Several ventures were launched in a recent past, however, the vast majority of these efforts remain stunted and stagnant. Most of them were based on cryptocurrencies that needed to be sold to investors before launch but they have seen a lack of adoption, haven’t passed the development phase, or still exist only conceptually as a white paper. In other words, blockchain applications for carbon control, carbon credits and markets still show few signs of progress.
There is a need for a global approach based on a blockchain architecture that can:
1. Assist governments and enterprises to use blockchain in their transition to an eco-responsible governance and help them increase their profitability via this transition;
2. Source different documents and data that can prove that the transition to blockchain solutions impacted the reduction of Greenhouse Gas Emissions while organizing them. Provide a track and trace trustable solution for these tamper-proof records;
3. Provide a Carbon Passport blockchain managed based on track and trace data and help users receive CER (Certified Emission Reduction) or VER (Verified Emission Reduction) certifications via international organizations and carbon credits.
4. Tokenize (convert) these carbon credits into tradable (tokens) credits and facilitate transactions of these tokens on a dedicated marketplace blockchain managed and secured.
The blockchain powered ‘D.O.C Supply chain’ platform provides an end-to-end process, where the verified proof of required data will allow to begin the journey of Carbon Footprint measurement with verifiable elements consolidated in the D.O.C Carbon Passport.
In the coming years, the need for sustainability of businesses and products will increase and as a result, companies willing to benefit from a ‘green’ label will be looking for trustable technologies like blockchain in order to make verifiable and provable claims about the practices behind their products.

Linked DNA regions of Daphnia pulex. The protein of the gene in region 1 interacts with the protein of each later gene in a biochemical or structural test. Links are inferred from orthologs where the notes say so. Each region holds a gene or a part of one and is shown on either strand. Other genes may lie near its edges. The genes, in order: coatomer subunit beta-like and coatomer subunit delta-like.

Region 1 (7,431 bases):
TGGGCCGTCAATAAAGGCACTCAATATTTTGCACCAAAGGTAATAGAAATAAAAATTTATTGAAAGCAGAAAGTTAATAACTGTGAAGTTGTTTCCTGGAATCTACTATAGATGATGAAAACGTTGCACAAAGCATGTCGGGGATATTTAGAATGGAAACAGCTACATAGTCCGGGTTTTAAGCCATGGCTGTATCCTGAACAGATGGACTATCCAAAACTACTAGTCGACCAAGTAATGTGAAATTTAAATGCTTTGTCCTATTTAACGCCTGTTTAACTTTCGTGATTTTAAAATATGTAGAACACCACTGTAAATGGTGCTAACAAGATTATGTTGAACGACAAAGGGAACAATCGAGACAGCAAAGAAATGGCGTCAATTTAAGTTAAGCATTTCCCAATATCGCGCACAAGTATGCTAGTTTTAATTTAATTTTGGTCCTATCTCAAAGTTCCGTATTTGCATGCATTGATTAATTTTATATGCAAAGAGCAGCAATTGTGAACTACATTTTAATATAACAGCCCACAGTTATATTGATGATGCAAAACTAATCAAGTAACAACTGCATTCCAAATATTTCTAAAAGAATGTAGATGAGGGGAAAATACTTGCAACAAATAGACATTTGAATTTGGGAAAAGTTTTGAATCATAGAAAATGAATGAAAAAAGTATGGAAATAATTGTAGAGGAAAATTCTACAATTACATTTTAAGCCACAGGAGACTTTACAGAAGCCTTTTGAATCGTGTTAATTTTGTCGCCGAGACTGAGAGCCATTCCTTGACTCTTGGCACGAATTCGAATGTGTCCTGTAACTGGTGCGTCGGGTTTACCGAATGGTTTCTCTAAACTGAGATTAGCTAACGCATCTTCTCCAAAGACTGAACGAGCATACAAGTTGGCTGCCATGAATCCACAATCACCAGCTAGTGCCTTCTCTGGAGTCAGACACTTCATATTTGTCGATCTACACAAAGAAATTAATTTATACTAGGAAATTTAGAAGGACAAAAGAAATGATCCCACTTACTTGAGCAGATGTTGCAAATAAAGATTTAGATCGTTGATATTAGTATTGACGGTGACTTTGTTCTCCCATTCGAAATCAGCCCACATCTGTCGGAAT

DocOnChain using the verified proof of data from D.O.C Paperless or D.O.C Supply Chain solutions is well positioned to help construct a trustable Carbon Footprint history for its users while supporting them in making their eco-responsible governance highly profitable.
Try D.O.C Paperless free Plan now to save costs and boost your business during the pandemic period by managing, signing and exchanging digital documents. In addition to increasing your profits you will make your business more eco-responsible.
GLOSSARY OF ABBREVIATIONS IN CARBON WORLD
“CAEP - Committee on Aviation Environmental Protection (under the International Civil Aviation Organization)
CDM - Clean Development Mechanism (under the Kyoto Protocol)
CER - Certified Emission Reduction unit under the Clean Development Mechanism
CMP - Conference of the Parties serving as the meeting of the Parties to the Kyoto Protocol
CORSIA - The Carbon Offsetting and Reduction Scheme for International Aviation
CP/CP2 - The first and second commitment periods of the Kyoto Protocol, respectively
ITMO - Internationally Transferred Mitigation Outcomes (under Article 6.2 of the Paris Agreement)
KP - Kyoto Protocol MRV Monitoring, Reporting, Verification
NDC - Nationally Determined Contribution (under the Paris Agreement)
PA - Paris Agreement
QELRC - Quantified Emissions Limitation and Reduction Commitments (under the Kyoto Protocol)
VER - Voluntary Emissions Reduction
UNFCCC - United Nations Framework Convention on Climate Change